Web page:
The TfL cycle hire scheme has been up and running for around six weeks, and I’ve been collecting data from the TfL map for around a month – let’s have a look at it.
Here’s a graph, in ‘calendar’ format, showing how the number of bikes available to hire fluctuates each day. As use increases, fewer bikes are available to use and the line dips. Most weekdays have three narrow dips, a medium-sized one representing the morning rush hour, a small one at lunch and a large one for the evening rush hour. Weekends have a single broad dip, lasting throughout the late morning and afternoon. The Sunday dip starts slightly later than the Saturday one (maybe people have longer lie-ins on Sunday?) but apart from that the weekend pattern is broadly similar.
A more useful indicator of wherever you are going to have problems finding free or docks or bikes, is to measure how uneven the distribution of bikes is. The distribution imbalance graph describes how many bikes would need to be moved in order for every docking station to have the same proportion of bikes and spaces. A high value indicates a very skewed distribution, e.g. most central docks full and most peripheral ones empty. A low value indicates a more even flow.
The TfL distribution teams presumably work to even out the distribution except in key commuter hubs, i.e. around stations. You can see this with a gradual dip in the graph during the spell between morning and evening rush hours. There are also short-lived sharper dips at the beginning of the two main rush hours as full docks start to empty before the destination ones become completely full. Weekends generally have a more even distribution, which also changes less abruptly. An “ideal” usage of the scheme would probably have a constant and low value for the distribution imbalance.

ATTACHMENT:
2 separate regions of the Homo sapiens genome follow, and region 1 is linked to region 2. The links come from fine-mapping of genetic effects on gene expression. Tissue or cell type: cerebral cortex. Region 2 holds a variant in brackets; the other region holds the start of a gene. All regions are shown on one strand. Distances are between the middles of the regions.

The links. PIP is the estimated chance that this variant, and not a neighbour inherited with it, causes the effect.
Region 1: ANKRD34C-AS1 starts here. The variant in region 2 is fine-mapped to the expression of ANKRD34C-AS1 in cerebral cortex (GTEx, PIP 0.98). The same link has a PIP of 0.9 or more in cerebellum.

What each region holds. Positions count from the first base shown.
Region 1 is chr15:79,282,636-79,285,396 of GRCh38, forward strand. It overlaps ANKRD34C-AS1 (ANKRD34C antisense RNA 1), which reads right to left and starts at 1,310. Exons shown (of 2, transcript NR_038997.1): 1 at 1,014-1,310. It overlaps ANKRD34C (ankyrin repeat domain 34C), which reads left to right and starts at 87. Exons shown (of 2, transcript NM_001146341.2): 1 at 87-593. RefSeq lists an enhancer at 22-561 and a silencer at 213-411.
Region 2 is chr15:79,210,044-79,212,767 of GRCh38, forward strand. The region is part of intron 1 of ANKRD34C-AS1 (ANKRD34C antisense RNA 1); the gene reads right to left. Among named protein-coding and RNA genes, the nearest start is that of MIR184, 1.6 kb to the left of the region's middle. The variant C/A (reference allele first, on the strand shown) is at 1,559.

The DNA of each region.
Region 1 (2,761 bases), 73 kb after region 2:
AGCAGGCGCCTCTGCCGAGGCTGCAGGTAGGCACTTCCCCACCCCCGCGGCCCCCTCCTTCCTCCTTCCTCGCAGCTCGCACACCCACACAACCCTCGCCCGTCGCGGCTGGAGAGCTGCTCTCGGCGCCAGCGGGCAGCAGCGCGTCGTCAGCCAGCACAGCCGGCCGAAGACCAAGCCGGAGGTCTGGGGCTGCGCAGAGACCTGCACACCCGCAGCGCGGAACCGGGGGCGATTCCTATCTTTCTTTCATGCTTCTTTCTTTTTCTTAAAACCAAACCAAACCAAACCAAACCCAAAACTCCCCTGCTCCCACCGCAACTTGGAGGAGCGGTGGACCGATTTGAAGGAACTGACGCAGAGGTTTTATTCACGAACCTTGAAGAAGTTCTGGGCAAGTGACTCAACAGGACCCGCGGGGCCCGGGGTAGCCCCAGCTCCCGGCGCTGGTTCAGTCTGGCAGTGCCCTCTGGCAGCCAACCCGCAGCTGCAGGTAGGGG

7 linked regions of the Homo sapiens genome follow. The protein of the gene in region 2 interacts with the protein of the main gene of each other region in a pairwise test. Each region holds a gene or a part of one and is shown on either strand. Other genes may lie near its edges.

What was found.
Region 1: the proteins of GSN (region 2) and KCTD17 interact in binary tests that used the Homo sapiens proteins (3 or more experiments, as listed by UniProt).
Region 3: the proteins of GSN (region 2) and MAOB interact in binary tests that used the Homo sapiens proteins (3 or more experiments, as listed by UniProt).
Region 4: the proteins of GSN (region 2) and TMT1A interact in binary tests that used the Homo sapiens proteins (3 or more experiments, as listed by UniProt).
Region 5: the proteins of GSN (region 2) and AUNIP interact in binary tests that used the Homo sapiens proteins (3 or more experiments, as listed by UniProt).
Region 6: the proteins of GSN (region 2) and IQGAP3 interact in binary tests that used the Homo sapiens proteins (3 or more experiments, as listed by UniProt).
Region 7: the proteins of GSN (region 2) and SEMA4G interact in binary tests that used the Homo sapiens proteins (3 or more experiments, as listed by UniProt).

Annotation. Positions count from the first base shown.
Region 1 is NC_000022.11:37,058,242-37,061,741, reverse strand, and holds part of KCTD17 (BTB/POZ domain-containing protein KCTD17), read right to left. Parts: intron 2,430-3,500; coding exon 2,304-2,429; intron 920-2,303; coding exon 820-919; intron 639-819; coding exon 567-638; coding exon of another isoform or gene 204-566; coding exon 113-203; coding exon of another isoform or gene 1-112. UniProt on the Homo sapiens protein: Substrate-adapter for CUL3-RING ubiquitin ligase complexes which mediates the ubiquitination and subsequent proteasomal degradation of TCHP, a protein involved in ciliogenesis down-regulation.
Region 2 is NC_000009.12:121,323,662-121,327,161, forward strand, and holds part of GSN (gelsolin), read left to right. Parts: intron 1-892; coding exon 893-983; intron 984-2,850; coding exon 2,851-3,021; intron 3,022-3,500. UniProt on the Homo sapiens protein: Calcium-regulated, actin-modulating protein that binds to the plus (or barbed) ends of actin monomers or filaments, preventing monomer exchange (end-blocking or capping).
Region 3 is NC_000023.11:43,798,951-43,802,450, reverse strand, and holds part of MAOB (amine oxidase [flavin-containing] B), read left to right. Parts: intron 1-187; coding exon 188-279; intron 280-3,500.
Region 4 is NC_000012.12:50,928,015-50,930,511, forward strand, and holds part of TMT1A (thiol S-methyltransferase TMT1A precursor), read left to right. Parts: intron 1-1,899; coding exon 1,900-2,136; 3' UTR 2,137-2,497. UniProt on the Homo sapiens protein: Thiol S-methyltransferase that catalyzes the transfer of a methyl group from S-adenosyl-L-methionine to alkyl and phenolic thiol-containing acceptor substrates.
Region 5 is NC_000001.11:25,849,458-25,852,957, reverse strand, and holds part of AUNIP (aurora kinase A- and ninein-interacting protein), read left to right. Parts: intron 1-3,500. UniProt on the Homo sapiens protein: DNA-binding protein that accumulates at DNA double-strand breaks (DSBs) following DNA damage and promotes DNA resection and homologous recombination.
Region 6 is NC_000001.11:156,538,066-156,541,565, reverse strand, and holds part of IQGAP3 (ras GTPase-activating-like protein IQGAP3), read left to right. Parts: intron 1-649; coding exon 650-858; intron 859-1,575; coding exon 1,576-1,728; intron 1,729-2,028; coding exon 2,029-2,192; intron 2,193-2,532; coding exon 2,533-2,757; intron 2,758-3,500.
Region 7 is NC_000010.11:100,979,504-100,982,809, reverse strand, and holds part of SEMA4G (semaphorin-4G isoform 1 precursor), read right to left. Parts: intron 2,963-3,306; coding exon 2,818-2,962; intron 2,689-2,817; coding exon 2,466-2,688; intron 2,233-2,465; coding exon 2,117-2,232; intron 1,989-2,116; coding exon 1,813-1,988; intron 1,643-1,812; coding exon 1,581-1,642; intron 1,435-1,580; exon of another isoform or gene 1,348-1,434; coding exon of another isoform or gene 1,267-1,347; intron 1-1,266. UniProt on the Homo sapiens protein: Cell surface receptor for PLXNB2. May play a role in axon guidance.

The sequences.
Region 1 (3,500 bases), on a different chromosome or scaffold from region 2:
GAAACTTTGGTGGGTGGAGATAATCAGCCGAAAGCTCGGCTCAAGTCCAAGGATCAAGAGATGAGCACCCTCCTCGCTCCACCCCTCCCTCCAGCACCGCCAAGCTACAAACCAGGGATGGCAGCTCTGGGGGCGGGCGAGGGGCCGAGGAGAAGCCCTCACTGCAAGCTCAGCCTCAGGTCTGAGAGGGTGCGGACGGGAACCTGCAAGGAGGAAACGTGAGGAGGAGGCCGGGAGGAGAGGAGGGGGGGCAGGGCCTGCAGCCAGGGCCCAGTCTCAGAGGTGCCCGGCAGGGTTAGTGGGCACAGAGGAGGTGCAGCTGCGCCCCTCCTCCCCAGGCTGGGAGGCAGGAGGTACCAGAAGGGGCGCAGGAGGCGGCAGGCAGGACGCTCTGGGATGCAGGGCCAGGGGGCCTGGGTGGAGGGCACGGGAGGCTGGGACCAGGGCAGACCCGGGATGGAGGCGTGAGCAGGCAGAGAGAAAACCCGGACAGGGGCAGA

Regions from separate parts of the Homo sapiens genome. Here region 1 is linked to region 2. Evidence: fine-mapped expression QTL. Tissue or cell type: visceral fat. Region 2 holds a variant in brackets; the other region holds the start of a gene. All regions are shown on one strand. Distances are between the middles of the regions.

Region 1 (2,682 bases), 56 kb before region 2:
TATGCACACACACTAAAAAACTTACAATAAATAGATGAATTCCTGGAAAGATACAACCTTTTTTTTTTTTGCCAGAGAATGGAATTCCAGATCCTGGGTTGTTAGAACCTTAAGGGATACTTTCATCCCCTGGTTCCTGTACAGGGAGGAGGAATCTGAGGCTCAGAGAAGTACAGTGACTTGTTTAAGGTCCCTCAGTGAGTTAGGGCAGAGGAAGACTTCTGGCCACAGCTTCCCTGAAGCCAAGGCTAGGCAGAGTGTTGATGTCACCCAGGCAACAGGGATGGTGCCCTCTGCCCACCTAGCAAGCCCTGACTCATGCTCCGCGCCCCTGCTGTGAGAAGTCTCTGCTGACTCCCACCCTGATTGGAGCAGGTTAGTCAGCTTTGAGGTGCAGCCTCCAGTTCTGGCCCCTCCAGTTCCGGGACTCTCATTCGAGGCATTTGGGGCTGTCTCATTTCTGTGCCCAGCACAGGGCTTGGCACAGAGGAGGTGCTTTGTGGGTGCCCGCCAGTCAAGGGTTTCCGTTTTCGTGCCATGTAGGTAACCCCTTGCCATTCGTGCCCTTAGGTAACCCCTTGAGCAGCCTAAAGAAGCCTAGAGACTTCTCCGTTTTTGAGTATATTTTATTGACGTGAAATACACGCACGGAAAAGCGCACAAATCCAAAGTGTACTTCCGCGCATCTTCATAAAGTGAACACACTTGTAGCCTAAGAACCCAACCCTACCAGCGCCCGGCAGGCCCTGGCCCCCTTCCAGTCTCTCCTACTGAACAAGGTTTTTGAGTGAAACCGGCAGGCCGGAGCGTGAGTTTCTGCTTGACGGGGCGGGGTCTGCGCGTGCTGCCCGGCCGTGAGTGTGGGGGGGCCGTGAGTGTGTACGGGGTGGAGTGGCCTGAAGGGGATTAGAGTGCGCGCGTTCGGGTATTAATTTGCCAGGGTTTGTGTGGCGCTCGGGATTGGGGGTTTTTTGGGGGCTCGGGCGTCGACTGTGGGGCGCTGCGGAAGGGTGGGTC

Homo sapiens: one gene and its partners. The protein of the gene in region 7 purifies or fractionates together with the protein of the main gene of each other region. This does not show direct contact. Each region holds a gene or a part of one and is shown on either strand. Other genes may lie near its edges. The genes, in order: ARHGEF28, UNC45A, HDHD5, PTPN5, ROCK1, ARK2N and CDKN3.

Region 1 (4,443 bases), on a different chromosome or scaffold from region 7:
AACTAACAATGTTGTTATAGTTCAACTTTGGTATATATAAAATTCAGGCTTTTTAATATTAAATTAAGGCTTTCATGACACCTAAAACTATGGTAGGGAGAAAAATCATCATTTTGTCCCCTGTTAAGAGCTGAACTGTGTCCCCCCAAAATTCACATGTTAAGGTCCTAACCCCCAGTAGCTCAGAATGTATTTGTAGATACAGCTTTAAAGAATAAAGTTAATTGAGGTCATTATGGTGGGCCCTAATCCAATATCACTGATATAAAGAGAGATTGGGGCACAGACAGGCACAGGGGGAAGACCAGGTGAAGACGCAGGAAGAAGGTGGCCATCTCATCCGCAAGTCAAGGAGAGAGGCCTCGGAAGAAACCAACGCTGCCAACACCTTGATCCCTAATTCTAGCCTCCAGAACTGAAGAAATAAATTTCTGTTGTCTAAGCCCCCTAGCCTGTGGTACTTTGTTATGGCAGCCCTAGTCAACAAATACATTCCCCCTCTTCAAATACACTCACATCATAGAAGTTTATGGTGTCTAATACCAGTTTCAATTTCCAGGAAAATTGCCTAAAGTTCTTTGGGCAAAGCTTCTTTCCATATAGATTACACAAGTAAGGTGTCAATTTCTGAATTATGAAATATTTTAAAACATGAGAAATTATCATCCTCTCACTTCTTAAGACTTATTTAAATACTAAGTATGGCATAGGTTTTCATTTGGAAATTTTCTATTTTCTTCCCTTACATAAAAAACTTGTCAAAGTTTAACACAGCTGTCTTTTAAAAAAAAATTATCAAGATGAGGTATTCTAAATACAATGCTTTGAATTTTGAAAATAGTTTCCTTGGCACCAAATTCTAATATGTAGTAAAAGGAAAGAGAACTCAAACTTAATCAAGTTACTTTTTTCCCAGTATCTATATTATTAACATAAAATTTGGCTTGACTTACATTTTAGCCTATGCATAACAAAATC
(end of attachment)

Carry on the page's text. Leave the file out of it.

Finally, here’s a graph which also includes rain data from
the CASA weather station here in central London Aidan Slingsby’s weather station which is based just north of the hire zone. The data is a little suspect – particularly as it didn’t record any last night and I got soaked on the way home. However, apart from the last week or so, I think it is a good indication of when it was raining. The higher the blue bar, the heavier the rain.
As you would expect, rain during the three main weekday cycle usage times, or during the weekend day, tends to diminish the number of bikes being used and so increase the number available, causing the dips in red to decrease in size or disappear altogether.
Here’s one further version of the above graph, with a narrative for key cycle-related events happening in central London during the last month, which may or may not explain changes in the pattern compared to the same day of the week elsewhere in the month.